How long can you live with mucosal melanoma?

How long can you live with mucosal melanoma?

Mucosal melanoma is a disease with a very poor prognosis and most patients will develop incurable metastatic disease, irrespective of surgical excision. 5-year survival rates may be as low as 14%, compared with 90% for cutaneous melanoma [4,5] when all cases, regardless of stage are combined.

Where does mucosal melanoma spread?

Most mucosal melanoma cases start in the lining of the head, neck, anus, vagina or vulva. Cases inside the gastrointestinal tract are less prevalent. The disease may be called invasive if it’s spread deep into the tissue and metastatic if it’s spread to distant parts of the body, such as the liver or lungs.

Is mucosal melanoma aggressive?

Mucosal melanoma is considered an aggressive form of melanoma. It’s considered aggressive because it’s usually not discovered until it’s already in an advanced stage. By the time it enters the advanced stages, the treatment options are limited. It also usually moves into metastasis soon after diagnosis.

How does mucosal melanoma form?

Mucosal melanomas occur on your mucus membranes, which are tucked away inside your nose, mouth, anus, and vagina. Most melanomas are associated with sun exposure. Sun causes damage to cells, which can lead to cancer. Protecting your skin from sun exposure can reduce your risk of most types of melanomas.

What is a mucosal melanoma?

Mucosal melanoma (MM) is a rare melanoma subtype that originates from melanocytes within sun-protected mucous membranes. Compared with cutaneous melanoma (CM), MM has worse prognosis and lacks effective treatment options.

What is a mucosal?

Mucosa is moist tissue that lines certain parts of the inside of your body. It is in your: Nose. Mouth. Lungs.

What is mucosal Melanosis?

Melanosis is a term that has been used to describe pigmented macules and patches that develop on the mucosa of the lips, mouth, genitalia, and conjunctiva. These enigmatic conditions pursue a benign course but clinically may stimulate early malignant melanoma.

Is mucosal melanoma cutaneous melanoma?

About 90% of melanoma cases are cutaneous melanoma (CM) mainly induced by exposure to ultraviolet (UV) light (1). Non-cutaneous subtypes include uveal melanoma (UM) and mucosal melanoma (MM).

What is mucosal melanoma?

Where is mucosa located?

The mucosa is the innermost layer of the GI tract. It is made up of three layers: the epithelium, lamina propria, and muscularis mucosae. The mucosa surrounds the lumen, or open space within the digestive tube.

What causes mucosal melanosis?

Multiple causes are known, and they may range from simple iatrogenic mechanisms, such as implantation of dental amalgam, to complex medical disorders, such as Peutz-Jeghers syndrome (PJS) and Addison disease. Local irritants, such as smoking, may also result in melanosis of varying degrees.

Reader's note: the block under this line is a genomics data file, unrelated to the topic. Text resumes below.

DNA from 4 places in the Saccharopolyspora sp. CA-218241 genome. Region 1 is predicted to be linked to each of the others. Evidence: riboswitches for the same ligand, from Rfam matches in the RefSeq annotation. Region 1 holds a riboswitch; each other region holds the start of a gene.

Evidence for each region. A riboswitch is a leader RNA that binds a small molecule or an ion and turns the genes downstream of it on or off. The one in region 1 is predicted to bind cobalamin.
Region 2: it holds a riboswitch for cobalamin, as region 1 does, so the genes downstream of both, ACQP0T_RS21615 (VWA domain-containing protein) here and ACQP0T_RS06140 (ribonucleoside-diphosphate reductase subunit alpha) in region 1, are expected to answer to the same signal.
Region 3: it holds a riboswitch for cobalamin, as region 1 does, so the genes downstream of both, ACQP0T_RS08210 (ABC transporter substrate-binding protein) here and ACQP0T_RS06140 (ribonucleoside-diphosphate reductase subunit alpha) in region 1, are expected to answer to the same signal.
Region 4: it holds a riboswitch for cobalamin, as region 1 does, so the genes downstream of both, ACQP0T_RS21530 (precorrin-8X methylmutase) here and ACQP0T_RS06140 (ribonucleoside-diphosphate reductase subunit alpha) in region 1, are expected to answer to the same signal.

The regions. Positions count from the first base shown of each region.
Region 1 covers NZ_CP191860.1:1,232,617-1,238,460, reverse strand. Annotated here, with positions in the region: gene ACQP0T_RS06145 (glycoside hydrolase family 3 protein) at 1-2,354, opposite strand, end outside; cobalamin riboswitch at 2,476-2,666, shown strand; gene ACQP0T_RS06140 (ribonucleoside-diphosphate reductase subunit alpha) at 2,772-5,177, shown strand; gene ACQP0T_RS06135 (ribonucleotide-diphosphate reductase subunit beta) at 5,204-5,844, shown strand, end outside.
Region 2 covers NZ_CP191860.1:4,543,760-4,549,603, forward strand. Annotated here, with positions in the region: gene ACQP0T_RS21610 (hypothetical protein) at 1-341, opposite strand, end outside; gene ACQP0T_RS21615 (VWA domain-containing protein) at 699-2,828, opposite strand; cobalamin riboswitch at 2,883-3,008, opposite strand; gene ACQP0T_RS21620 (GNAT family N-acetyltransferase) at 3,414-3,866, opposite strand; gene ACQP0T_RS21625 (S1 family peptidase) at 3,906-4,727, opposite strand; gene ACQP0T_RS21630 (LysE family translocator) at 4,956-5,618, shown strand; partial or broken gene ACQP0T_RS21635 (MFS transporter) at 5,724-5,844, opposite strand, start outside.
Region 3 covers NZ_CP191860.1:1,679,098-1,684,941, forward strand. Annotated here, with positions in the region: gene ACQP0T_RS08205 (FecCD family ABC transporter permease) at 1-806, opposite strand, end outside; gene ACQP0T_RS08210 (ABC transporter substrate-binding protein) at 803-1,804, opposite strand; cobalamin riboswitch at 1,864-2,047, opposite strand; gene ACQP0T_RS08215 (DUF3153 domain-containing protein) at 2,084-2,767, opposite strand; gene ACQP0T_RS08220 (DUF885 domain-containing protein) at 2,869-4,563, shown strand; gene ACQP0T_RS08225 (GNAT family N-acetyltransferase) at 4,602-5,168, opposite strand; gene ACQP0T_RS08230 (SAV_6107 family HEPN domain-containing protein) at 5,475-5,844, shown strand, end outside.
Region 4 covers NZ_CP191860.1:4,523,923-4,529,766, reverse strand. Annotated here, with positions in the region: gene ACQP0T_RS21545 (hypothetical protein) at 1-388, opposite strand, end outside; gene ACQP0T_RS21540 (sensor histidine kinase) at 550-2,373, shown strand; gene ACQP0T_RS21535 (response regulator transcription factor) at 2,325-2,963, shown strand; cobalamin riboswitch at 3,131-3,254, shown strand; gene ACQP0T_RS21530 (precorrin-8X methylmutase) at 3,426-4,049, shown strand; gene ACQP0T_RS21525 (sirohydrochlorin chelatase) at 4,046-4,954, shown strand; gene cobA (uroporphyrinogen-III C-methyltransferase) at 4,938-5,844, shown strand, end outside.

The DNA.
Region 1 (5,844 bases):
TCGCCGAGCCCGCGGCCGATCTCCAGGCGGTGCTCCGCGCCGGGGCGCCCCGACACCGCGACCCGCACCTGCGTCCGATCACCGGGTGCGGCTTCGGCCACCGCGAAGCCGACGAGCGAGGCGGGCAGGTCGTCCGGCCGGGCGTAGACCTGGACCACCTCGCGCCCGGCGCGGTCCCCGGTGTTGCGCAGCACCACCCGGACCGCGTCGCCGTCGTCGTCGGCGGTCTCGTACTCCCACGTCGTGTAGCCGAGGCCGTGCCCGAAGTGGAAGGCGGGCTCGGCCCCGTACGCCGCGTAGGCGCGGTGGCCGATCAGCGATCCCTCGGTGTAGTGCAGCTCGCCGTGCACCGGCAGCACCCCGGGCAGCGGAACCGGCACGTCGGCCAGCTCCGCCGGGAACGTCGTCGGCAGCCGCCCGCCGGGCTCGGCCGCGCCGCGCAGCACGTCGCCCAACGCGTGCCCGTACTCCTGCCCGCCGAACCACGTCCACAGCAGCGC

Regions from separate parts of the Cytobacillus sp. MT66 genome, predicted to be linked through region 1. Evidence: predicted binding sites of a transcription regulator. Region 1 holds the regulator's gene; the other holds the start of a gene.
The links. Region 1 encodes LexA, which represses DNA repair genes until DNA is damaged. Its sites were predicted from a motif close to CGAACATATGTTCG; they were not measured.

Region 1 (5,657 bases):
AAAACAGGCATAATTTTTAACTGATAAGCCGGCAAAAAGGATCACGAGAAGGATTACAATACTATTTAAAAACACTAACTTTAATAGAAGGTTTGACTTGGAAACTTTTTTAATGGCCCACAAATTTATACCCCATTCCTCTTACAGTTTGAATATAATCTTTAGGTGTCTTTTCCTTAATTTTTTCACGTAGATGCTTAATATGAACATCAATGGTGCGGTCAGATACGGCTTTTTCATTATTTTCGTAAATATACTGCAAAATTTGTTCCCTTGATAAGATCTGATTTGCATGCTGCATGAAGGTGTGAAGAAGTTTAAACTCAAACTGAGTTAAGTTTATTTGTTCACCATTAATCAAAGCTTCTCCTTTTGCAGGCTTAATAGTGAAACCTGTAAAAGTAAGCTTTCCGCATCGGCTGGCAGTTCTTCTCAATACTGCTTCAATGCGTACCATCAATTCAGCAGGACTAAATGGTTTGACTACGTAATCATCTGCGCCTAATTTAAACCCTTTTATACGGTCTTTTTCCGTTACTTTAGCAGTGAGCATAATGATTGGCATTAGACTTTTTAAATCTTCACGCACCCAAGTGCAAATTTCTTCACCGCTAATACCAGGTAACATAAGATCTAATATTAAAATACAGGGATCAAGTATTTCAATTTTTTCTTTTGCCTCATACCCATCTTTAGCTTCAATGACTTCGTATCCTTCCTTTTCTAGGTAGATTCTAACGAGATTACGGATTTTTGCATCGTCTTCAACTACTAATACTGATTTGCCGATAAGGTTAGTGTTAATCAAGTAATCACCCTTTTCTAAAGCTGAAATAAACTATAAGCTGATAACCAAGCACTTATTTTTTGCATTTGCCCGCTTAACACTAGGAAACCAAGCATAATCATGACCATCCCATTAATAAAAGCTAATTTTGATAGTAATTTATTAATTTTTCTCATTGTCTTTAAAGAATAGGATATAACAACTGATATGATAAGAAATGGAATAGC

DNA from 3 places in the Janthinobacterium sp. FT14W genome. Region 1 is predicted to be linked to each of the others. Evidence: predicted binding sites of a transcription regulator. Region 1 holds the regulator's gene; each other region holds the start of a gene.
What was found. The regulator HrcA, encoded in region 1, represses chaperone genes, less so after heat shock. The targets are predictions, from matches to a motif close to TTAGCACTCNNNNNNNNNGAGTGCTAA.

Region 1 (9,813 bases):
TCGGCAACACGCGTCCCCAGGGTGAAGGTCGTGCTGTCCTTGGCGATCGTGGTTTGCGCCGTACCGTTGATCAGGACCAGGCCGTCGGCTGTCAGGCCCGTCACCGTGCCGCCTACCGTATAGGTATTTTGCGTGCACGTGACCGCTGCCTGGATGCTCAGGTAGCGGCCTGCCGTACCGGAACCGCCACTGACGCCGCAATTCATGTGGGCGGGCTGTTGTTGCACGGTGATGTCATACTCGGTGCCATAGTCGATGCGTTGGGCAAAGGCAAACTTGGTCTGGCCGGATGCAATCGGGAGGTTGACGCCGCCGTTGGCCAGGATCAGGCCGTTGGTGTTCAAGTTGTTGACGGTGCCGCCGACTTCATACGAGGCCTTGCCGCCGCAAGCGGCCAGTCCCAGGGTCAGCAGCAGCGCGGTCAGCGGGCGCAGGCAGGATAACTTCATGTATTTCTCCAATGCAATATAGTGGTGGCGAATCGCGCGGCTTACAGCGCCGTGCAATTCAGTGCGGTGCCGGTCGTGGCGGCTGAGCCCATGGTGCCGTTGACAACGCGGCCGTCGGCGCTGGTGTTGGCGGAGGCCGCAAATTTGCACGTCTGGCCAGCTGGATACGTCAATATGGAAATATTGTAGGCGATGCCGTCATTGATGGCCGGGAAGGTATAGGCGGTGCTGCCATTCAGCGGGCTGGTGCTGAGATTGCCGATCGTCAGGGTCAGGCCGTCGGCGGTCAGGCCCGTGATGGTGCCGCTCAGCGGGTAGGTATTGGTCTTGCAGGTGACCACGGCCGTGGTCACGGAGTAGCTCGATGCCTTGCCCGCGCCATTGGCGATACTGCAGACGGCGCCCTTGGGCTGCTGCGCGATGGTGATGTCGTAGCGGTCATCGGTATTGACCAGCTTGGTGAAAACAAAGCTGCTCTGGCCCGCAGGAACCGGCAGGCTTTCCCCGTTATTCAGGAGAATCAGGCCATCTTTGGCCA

What color is oral mucosa?

Oral mucosa is generally pink in colour. Highly keratinized, firm, stippled and pale masticatory mucosa cover the hard palate, dorsal surface of tongue, and gingiva. Thin, less keratinized and more pinkish non-masticatory mucosa cover the remaining intra-oral structures.

What is stage III melanoma of the skin?

Stage III melanoma, also known as regional melanoma, has metastasized (spread) to nearby lymph nodes, lymph vessels, or skin. Lymph nodes are an important part of the lymphatic system, which is a vast network of tissues and organs that helps rid the body of waste, toxins, and other unwanted materials.

How is melanoma staged?

About Staging: Melanoma staging is based on the American Joint Committee on Cancer (AJCC) staging system. The system assigns a stage based on tumor-node-metastasis (TNM) scores as well as additional prognostic factors. The goal is that melanomas of the same stage will have similar characteristics, treatment options, and outcomes.

What are the stages and survival rates of mucosal melanoma?

The staging and survival rates vary based on the location of the mucosal melanoma. The locations for disease stages and survival rates are broken down into three major types: head and neck, vulvar and vaginal, and anorectal mucosal melanoma.

What is the TNM score for Stage 3 melanoma?

Stage III melanoma does not, by definition, have distant metastasis, so a Stage III patient will be M0—no evidence of distant metastasis. Look at your most recent pathology report and find your TNM score.

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